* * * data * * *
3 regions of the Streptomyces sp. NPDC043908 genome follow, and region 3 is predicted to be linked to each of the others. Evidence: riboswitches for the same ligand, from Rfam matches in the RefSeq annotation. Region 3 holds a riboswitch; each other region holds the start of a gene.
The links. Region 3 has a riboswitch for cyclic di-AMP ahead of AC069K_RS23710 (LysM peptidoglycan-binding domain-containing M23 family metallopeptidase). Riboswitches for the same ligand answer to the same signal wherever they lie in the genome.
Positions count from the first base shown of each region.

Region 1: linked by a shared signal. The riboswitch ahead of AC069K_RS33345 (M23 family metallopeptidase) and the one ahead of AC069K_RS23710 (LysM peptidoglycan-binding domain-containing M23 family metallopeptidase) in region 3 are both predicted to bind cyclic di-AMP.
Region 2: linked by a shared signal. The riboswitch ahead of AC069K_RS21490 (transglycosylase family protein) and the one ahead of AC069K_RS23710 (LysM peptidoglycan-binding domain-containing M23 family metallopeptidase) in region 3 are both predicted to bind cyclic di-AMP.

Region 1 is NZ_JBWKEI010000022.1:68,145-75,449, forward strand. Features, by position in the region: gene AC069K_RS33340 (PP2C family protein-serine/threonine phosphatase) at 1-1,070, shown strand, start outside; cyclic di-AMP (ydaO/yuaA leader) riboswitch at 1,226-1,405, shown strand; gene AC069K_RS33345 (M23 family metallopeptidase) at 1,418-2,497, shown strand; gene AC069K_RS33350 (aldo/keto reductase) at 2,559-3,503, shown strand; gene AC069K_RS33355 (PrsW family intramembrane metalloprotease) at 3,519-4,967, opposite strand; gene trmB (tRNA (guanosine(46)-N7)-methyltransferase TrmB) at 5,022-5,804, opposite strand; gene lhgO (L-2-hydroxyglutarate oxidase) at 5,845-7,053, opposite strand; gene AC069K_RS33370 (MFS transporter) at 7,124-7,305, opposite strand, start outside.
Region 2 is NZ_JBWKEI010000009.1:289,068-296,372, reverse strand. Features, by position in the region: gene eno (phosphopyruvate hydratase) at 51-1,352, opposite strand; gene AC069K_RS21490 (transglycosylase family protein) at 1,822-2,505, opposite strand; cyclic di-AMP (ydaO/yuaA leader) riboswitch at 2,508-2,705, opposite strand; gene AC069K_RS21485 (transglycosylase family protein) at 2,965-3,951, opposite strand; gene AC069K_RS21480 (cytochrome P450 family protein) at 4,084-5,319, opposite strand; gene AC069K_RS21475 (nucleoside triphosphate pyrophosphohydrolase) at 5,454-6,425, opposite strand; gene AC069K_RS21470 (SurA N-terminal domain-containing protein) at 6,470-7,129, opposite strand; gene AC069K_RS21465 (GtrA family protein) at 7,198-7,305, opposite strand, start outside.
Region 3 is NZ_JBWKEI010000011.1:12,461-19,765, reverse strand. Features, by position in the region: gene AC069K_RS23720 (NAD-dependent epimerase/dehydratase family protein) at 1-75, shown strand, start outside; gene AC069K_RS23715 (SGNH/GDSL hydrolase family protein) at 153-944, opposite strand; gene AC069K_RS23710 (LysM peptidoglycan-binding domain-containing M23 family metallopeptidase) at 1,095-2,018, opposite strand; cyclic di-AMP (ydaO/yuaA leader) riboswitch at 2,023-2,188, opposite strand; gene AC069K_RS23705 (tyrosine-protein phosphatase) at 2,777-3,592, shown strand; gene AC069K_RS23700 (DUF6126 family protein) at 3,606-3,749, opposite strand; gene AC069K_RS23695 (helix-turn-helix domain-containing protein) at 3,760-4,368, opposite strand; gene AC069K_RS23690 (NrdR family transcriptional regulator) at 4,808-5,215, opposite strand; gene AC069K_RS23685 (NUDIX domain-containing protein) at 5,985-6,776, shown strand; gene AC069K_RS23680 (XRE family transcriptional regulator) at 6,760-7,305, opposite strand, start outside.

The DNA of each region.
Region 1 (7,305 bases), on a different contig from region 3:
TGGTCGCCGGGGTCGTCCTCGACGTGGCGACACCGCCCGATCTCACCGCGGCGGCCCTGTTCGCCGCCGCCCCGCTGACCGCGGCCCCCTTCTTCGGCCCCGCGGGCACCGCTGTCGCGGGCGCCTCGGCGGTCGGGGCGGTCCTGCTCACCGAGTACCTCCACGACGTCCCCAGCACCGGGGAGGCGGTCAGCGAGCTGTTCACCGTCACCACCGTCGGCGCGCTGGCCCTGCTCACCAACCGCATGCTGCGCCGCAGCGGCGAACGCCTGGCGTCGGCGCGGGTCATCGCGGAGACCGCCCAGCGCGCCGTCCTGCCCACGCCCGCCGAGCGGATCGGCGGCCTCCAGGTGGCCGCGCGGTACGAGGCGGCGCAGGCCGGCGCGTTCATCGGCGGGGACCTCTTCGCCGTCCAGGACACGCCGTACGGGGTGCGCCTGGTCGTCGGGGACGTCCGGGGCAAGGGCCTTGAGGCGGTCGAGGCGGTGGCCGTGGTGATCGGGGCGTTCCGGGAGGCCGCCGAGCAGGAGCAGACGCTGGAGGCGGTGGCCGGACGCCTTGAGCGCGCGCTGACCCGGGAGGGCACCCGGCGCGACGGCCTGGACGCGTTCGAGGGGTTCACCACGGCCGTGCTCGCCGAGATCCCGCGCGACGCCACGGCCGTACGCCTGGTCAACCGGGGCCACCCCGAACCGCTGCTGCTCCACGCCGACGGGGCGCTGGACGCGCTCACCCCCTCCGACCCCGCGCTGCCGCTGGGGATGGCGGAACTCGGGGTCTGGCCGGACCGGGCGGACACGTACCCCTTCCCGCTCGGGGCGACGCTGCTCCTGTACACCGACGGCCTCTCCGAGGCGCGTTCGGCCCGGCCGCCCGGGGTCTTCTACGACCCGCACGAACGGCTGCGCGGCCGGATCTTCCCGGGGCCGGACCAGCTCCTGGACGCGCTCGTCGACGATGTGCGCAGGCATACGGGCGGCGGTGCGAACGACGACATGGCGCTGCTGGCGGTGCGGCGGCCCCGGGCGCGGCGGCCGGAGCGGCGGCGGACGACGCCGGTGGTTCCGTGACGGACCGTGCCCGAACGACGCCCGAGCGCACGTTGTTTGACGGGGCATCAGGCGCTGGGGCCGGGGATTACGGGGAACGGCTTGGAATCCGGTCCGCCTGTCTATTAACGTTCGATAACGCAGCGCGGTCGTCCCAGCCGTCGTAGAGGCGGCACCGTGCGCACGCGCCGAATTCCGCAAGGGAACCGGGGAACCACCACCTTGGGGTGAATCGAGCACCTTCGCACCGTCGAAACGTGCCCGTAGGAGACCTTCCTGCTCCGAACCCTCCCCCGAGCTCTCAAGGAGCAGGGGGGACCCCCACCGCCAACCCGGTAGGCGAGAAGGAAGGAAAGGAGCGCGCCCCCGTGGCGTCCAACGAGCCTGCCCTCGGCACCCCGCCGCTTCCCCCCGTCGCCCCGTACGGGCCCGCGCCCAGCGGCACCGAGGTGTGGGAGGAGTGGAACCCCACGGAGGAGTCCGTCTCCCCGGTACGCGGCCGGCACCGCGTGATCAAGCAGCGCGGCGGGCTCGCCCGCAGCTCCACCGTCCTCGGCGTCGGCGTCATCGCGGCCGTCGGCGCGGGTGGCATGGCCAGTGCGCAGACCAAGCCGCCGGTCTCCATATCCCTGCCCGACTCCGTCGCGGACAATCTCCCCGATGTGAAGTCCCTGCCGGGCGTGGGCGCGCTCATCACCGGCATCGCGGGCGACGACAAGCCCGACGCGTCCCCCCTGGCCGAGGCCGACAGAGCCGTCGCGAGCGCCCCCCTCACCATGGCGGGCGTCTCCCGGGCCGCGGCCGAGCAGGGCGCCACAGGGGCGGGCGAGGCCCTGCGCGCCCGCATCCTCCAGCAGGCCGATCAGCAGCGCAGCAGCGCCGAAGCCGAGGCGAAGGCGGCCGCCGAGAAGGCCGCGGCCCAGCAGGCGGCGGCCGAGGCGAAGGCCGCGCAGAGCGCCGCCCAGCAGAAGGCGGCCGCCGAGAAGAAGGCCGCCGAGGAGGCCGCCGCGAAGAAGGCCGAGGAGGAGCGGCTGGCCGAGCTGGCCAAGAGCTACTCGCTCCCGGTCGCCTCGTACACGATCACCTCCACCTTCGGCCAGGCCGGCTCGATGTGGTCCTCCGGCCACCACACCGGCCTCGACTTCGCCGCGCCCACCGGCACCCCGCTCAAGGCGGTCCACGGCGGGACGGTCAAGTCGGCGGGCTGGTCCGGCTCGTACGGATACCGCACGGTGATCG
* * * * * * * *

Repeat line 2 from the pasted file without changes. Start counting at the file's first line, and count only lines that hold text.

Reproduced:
The links. Region 3 has a riboswitch for cyclic di-AMP ahead of AC069K_RS23710 (LysM peptidoglycan-binding domain-containing M23 family metallopeptidase). Riboswitches for the same ligand answer to the same signal wherever they lie in the genome.